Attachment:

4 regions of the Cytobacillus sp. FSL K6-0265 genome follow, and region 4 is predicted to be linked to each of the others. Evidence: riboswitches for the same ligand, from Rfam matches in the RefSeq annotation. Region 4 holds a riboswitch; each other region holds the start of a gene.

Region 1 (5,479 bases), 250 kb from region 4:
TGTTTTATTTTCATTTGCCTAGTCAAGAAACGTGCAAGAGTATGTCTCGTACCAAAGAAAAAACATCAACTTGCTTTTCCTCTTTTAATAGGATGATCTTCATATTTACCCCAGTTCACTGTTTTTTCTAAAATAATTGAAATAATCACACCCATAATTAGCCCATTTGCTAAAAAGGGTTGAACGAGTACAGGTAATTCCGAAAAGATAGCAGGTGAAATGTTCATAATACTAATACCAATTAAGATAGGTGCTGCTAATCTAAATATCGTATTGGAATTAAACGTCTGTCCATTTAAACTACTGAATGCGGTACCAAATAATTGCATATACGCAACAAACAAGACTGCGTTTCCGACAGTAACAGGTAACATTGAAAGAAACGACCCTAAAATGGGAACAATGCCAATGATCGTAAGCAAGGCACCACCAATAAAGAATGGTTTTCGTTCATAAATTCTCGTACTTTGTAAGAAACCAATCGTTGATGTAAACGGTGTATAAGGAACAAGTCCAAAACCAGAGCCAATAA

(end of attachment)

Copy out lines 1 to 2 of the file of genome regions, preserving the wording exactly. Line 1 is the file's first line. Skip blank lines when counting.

4 regions of the Cytobacillus sp. FSL K6-0265 genome follow, and region 4 is predicted to be linked to each of the others. Evidence: riboswitches for the same ligand, from Rfam matches in the RefSeq annotation. Region 4 holds a riboswitch; each other region holds the start of a gene.

Region 1 (5,479 bases), 250 kb from region 4: